In the numerous press releases and reports that it published over the past year, Eldorado Gold Corp claims that its Skouries and Olympias projects in northern Greece are progressing smoothly. However, having failed to overcome the opposition of the local community, the company is now also facing a series of legal challenges and obstacles that are kept away from the shareholders’ eyes.
In a decision published on 11 April 2017, the Greek government announced its intention to take Eldorado Gold to arbitration over a possible breach of contract. The issue at stake is to determine whether Eldorado is actually able to fulfil its contractual obligation to produce pure valuable metals in Greece in light of the Ministry of Environment’s recent rejection of the technical study pertaining to the metallurgy component. This ministerial decision, which puts in jeopardy Eldorado’s entire investment plan, can only be overturned by Greece’s highest administrative court. Eldorado filed an appeal on 28 December 2016; however, no date has been set for the case to be examined at the time of writing.
In early 2012, Eldorado Gold acquired the gold, silver and copper mines of Halkidiki. This project was initiated by Eldorado subsidiary Hellas Gold in 2004, with a commitment to not only exploit the mines but also construct and operate a metallurgy plant to produce pure valuable metals. This commitment was reiterated under the terms of the environmental approval issued by the Hellenic Ministry of Environment & Energy in July 2011, which covers the four inseparable components of the Halkidiki mines project. The establishment of a metallurgical plant is therefore a central obligation of Hellas Gold, both under the terms of its contract with the Greek state and the environmental approval.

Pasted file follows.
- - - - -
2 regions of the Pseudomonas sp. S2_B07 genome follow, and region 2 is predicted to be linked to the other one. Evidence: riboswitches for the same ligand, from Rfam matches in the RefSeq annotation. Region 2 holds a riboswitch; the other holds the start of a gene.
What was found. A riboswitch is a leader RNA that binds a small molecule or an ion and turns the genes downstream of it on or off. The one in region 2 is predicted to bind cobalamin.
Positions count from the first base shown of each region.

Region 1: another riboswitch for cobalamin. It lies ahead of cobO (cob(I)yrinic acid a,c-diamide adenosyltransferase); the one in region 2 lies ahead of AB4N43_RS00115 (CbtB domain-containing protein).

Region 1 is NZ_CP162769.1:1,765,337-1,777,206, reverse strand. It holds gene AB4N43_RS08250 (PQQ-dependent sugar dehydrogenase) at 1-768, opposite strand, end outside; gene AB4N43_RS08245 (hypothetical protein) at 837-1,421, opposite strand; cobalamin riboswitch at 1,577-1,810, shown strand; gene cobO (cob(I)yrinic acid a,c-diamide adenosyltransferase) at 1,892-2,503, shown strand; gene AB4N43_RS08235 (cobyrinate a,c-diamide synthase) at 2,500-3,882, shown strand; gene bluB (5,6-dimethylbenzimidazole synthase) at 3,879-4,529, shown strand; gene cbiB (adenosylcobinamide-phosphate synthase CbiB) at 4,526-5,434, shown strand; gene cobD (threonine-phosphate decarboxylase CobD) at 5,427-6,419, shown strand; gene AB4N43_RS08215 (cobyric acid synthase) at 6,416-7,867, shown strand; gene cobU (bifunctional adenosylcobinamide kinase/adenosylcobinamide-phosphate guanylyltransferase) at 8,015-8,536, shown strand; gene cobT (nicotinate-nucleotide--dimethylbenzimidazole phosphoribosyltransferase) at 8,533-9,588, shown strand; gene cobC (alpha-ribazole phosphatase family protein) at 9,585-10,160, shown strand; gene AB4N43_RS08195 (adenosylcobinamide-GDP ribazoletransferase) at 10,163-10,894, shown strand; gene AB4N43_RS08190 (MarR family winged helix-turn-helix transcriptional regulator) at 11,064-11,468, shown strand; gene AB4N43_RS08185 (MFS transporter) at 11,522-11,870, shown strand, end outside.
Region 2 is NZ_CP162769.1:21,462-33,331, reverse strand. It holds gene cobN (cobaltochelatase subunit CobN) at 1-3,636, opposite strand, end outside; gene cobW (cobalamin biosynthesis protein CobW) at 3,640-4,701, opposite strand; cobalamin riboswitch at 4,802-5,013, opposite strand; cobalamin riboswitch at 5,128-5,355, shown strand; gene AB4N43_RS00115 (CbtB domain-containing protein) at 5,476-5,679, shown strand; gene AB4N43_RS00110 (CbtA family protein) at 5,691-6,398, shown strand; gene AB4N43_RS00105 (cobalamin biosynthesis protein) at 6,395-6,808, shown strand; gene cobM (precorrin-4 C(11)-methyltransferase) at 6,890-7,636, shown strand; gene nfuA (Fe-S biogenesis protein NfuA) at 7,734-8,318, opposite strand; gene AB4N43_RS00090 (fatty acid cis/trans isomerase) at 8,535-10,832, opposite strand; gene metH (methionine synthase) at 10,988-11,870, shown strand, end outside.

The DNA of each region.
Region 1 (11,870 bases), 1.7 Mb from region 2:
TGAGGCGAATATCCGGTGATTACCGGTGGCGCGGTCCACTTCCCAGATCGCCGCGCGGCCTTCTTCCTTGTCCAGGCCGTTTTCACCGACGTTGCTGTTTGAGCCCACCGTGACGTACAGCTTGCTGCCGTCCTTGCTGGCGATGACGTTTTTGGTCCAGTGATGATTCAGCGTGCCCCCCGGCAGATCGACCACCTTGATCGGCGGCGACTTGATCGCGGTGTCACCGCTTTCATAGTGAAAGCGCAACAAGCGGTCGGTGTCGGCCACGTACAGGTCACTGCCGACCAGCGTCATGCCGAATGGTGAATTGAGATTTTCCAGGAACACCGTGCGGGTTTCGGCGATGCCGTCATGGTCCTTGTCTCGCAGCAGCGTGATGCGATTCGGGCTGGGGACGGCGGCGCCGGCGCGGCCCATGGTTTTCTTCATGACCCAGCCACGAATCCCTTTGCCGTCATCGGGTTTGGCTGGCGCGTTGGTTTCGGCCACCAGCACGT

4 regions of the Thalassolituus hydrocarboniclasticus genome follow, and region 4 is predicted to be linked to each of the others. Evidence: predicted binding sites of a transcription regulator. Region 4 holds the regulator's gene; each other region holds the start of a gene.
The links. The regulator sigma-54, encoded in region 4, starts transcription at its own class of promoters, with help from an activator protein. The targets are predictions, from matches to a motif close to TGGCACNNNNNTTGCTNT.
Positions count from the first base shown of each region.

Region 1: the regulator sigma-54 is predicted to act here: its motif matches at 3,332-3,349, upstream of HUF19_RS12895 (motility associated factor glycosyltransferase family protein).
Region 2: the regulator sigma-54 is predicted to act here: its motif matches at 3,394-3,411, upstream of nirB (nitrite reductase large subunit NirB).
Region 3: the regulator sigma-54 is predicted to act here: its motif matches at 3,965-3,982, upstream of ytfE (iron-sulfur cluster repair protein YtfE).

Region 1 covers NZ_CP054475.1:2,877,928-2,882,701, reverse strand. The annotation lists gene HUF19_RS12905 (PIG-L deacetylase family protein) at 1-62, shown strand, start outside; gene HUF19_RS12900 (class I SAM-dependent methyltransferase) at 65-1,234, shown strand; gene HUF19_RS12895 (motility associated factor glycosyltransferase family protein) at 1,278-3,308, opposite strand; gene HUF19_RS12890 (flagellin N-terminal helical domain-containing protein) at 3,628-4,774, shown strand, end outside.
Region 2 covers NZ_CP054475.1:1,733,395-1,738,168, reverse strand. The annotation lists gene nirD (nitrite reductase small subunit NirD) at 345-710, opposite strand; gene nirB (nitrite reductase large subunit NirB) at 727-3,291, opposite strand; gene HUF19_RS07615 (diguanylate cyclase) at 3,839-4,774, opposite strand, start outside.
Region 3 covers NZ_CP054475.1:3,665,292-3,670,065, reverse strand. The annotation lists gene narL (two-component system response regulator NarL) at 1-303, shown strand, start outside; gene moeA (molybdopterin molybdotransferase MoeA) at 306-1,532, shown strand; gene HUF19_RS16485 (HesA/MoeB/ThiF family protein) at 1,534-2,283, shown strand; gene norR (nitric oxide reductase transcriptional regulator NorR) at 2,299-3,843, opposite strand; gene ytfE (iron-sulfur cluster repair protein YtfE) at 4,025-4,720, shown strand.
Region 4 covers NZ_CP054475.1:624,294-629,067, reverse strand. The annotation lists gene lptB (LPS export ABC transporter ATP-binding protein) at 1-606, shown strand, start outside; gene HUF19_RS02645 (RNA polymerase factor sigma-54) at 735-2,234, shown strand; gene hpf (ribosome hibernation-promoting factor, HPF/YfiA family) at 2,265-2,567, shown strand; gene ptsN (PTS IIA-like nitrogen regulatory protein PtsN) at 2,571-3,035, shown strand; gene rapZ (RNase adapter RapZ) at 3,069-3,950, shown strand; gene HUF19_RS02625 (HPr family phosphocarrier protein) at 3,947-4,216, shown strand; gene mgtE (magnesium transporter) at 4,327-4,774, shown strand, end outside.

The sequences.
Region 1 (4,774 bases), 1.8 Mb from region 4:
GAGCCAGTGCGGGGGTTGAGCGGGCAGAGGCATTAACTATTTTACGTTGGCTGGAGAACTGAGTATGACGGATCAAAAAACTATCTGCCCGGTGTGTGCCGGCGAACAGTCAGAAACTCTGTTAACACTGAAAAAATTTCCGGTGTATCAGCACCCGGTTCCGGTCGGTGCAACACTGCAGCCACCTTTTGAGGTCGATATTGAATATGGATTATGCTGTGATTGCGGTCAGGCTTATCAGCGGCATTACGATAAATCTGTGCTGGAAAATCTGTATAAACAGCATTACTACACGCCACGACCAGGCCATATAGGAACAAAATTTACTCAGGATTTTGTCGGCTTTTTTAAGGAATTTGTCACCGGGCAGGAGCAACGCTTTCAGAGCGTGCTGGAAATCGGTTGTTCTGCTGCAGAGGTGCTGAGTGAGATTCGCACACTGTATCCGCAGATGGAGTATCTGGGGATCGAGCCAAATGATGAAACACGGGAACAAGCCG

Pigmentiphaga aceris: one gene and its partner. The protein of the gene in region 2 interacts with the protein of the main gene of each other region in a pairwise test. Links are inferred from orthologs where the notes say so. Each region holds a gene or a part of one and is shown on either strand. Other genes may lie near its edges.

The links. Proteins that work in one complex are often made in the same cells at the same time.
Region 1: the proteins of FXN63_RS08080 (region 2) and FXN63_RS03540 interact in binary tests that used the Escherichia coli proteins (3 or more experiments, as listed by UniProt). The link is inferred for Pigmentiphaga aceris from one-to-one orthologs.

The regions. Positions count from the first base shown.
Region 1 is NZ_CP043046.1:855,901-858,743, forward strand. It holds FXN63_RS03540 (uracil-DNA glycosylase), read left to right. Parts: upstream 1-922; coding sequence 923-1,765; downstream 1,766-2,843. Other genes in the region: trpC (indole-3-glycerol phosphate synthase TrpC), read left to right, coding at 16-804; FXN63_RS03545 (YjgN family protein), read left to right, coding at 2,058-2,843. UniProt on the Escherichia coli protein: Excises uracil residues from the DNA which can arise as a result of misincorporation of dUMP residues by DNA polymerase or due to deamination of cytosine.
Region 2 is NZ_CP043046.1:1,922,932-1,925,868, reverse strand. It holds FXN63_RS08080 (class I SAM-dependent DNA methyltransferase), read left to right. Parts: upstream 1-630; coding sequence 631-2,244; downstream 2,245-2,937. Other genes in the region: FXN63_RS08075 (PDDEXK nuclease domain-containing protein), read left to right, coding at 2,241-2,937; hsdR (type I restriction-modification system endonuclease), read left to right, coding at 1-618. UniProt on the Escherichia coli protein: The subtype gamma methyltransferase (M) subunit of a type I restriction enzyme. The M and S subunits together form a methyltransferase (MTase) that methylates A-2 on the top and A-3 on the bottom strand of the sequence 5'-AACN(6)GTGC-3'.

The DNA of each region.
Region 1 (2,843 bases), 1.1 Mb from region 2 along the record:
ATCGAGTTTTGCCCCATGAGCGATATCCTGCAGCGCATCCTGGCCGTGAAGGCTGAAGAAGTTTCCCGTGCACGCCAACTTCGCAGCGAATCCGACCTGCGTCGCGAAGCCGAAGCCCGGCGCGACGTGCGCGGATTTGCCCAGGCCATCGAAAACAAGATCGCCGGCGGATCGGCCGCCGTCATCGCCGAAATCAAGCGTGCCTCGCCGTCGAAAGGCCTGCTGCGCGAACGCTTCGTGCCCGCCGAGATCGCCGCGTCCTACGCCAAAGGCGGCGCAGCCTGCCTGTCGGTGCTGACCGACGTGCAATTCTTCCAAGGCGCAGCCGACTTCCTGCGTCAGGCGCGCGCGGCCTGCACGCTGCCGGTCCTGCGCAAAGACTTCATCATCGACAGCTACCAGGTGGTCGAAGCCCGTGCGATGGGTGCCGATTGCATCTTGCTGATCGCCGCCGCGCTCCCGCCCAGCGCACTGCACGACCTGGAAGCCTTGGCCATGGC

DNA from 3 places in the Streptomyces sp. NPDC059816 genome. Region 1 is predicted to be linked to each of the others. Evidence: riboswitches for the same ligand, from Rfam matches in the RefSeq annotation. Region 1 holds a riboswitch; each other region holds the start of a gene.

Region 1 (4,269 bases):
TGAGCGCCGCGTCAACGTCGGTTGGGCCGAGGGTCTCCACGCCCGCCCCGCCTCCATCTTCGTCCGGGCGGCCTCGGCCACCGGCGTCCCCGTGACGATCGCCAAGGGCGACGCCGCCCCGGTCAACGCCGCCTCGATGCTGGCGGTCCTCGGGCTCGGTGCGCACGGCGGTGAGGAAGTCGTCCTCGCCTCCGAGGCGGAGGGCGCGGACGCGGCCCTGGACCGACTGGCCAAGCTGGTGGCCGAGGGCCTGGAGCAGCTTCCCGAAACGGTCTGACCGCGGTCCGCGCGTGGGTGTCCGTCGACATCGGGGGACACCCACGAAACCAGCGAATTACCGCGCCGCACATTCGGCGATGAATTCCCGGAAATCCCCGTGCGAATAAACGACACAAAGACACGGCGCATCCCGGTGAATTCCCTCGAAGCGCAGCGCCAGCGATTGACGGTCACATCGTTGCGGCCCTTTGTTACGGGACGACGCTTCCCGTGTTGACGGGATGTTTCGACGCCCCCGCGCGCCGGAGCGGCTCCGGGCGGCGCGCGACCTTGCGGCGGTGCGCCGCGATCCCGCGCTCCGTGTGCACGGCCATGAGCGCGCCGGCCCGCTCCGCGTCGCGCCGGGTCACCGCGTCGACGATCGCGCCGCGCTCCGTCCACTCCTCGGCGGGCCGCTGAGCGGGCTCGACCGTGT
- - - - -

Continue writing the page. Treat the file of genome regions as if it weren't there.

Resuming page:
Hellas Gold chose to employ the “flash smelting” pyrometallurgical technology, developed by the Finnish company Outotec. The Greek authorities approved this technology on environmental grounds in 2011 and defined its use as a “necessary precondition” for the whole project. However, five years on, Hellas Gold and Outotec failed to demonstrate that flash smelting could be successfully applied under the conditions and design parameters specified in the environmental study. This resulted in the rejection of the technical plan for the copper-gold metallurgical unit by the Ministry of Environment on July 5, 2016. A remedy petition filed by Hellas Gold in September 2016 was met again with a final rejection on November 2, 2016.
This rejection was not unforeseeable. The Ministry’s technical authority noted as early as 2010 that, due to the high concentration of arsenic in the ore from Halkidiki, Hellas Gold was proposing a non-standard application of flash smelting that raised questions as to its applicability. Six years on, the Ministry of Environment concluded that, in the case of these particular high-arsenic ores, flash smelting would generate extremely large volumes of toxic off-gasses and cause multiple technical issues in downstream processing. Eldorado is thus currently at an impasse, technically and legally: the technology on which the entire investment plan is dependent is simply not applicable for technical and environmental reasons, yet under the terms of its environmental approval Eldorado cannot opt for a different technology.
Eldorado’s management has failed to inform investors on any of the above facts and matters. Since July 2016, there have been at least seven press releases and corporate presentations by Eldorado that refer to the development and operational status of the Greek projects. However, these do not include a single mention of the above issues and their possible implications for Eldorado’s activities in Greece.